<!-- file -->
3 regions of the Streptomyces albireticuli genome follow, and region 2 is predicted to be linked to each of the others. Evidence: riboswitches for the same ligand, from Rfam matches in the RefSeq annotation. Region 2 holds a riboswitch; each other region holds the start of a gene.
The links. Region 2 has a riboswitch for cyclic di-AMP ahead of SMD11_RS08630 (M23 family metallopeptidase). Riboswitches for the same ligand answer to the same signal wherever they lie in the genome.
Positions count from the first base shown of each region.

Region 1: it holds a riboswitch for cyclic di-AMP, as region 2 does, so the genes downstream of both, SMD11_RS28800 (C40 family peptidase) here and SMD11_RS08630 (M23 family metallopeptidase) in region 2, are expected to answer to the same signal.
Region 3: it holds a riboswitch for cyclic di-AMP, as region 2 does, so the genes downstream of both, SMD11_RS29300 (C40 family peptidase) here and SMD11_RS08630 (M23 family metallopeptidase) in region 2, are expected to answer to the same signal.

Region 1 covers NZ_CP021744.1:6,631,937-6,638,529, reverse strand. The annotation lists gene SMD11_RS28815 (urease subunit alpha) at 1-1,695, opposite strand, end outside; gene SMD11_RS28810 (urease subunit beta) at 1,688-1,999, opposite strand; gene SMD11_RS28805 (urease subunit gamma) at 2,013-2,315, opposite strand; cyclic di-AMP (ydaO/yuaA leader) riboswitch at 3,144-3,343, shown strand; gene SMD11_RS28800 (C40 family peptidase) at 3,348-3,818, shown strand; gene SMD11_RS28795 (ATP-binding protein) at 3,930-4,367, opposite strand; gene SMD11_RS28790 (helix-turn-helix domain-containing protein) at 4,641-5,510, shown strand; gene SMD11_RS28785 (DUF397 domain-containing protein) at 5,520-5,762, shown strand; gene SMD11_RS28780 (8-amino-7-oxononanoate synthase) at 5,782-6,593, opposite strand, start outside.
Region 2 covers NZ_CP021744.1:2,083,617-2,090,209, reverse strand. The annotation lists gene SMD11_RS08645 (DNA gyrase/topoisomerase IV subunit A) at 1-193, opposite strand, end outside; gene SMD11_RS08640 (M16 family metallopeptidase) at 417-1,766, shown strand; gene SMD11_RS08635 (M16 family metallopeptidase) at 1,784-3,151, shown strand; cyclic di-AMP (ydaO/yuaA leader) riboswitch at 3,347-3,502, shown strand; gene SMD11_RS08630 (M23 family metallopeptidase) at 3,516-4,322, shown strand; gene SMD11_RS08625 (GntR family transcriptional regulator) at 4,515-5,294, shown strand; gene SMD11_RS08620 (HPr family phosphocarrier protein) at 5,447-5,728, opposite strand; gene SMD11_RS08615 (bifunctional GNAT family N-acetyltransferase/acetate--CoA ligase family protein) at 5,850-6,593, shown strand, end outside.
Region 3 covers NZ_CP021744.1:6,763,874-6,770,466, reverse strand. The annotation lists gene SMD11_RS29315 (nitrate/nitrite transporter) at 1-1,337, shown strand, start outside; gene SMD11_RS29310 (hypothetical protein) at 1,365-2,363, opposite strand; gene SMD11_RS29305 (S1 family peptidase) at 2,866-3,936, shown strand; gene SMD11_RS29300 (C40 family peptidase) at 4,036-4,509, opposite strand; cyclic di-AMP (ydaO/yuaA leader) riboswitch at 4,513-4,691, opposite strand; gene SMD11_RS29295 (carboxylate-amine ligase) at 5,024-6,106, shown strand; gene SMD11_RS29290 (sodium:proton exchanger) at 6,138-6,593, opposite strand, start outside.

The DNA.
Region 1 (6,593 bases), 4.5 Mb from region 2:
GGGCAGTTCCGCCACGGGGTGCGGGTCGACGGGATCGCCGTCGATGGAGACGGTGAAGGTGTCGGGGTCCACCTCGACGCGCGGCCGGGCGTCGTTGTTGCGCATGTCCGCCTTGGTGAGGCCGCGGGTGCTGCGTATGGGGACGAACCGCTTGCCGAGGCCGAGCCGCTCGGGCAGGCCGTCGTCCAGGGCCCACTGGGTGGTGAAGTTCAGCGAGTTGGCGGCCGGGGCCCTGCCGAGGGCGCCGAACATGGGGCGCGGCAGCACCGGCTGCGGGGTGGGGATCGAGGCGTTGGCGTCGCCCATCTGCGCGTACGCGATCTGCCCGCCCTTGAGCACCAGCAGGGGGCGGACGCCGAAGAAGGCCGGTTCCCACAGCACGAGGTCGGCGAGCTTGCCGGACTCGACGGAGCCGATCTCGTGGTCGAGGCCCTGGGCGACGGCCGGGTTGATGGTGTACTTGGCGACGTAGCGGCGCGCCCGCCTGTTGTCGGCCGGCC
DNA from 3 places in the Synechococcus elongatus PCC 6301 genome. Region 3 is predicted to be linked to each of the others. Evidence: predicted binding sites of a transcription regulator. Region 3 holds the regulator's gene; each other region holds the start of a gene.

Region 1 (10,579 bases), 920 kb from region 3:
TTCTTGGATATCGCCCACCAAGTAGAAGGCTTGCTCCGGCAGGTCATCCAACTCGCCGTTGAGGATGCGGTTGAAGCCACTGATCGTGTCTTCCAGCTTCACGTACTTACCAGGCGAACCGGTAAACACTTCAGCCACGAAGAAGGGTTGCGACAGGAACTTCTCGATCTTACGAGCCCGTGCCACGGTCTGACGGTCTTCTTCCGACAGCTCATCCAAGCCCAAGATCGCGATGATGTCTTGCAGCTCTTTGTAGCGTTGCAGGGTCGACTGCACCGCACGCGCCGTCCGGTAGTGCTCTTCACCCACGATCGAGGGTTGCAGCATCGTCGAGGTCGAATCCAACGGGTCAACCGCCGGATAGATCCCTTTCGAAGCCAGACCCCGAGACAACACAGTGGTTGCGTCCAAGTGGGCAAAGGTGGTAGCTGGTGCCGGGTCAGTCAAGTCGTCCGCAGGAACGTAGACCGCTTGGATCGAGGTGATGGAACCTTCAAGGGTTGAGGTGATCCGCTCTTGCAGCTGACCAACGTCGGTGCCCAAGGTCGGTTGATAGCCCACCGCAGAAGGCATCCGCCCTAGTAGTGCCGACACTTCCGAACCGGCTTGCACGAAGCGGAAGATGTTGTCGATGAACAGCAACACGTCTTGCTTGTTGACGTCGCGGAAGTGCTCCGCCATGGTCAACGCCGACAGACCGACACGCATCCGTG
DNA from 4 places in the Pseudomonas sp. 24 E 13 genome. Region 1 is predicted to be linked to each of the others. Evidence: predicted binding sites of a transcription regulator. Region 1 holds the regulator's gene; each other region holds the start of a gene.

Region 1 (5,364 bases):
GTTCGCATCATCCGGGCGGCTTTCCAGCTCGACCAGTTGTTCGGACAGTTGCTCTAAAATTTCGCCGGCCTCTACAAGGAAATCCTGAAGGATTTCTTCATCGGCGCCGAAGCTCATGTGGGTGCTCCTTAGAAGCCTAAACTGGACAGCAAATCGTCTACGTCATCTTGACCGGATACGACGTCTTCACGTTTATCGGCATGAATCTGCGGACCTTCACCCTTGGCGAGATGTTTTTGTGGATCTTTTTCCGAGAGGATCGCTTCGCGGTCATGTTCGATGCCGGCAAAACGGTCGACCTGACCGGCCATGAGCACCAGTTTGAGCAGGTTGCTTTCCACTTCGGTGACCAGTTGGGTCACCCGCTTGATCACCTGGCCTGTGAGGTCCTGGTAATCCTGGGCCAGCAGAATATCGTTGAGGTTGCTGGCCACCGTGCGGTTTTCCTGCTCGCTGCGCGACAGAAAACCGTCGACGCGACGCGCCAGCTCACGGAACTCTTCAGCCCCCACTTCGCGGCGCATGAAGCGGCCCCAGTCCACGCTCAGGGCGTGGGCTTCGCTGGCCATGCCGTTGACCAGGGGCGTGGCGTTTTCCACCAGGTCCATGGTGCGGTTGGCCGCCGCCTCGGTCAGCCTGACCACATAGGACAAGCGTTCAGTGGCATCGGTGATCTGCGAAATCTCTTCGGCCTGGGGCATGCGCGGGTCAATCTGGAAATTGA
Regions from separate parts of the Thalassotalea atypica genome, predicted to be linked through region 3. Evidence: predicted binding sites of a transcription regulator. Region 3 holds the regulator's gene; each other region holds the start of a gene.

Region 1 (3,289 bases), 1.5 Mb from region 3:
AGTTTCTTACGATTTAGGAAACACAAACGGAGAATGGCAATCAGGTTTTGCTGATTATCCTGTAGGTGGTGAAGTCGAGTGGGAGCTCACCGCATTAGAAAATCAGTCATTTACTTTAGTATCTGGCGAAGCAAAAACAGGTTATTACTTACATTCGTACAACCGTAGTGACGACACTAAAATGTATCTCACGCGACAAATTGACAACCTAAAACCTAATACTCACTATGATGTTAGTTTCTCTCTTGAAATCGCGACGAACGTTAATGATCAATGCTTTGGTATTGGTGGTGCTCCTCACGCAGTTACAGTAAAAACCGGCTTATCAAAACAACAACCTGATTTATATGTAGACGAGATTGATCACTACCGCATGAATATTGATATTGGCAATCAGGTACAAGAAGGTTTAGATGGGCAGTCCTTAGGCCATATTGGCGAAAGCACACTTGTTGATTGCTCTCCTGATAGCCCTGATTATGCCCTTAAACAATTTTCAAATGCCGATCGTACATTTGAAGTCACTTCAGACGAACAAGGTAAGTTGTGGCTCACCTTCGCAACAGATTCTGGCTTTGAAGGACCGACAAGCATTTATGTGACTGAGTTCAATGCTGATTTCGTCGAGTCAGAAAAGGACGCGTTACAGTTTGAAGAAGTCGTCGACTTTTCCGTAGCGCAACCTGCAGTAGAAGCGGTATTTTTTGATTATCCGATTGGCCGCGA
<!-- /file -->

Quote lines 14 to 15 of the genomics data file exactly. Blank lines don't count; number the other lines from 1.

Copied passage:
TTCTTGGATATCGCCCACCAAGTAGAAGGCTTGCTCCGGCAGGTCATCCAACTCGCCGTTGAGGATGCGGTTGAAGCCACTGATCGTGTCTTCCAGCTTCACGTACTTACCAGGCGAACCGGTAAACACTTCAGCCACGAAGAAGGGTTGCGACAGGAACTTCTCGATCTTACGAGCCCGTGCCACGGTCTGACGGTCTTCTTCCGACAGCTCATCCAAGCCCAAGATCGCGATGATGTCTTGCAGCTCTTTGTAGCGTTGCAGGGTCGACTGCACCGCACGCGCCGTCCGGTAGTGCTCTTCACCCACGATCGAGGGTTGCAGCATCGTCGAGGTCGAATCCAACGGGTCAACCGCCGGATAGATCCCTTTCGAAGCCAGACCCCGAGACAACACAGTGGTTGCGTCCAAGTGGGCAAAGGTGGTAGCTGGTGCCGGGTCAGTCAAGTCGTCCGCAGGAACGTAGACCGCTTGGATCGAGGTGATGGAACCTTCAAGGGTTGAGGTGATCCGCTCTTGCAGCTGACCAACGTCGGTGCCCAAGGTCGGTTGATAGCCCACCGCAGAAGGCATCCGCCCTAGTAGTGCCGACACTTCCGAACCGGCTTGCACGAAGCGGAAGATGTTGTCGATGAACAGCAACACGTCTTGCTTGTTGACGTCGCGGAAGTGCTCCGCCATGGTCAACGCCGACAGACCGACACGCATCCGTG
DNA from 4 places in the Pseudomonas sp. 24 E 13 genome. Region 1 is predicted to be linked to each of the others. Evidence: predicted binding sites of a transcription regulator. Region 1 holds the regulator's gene; each other region holds the start of a gene.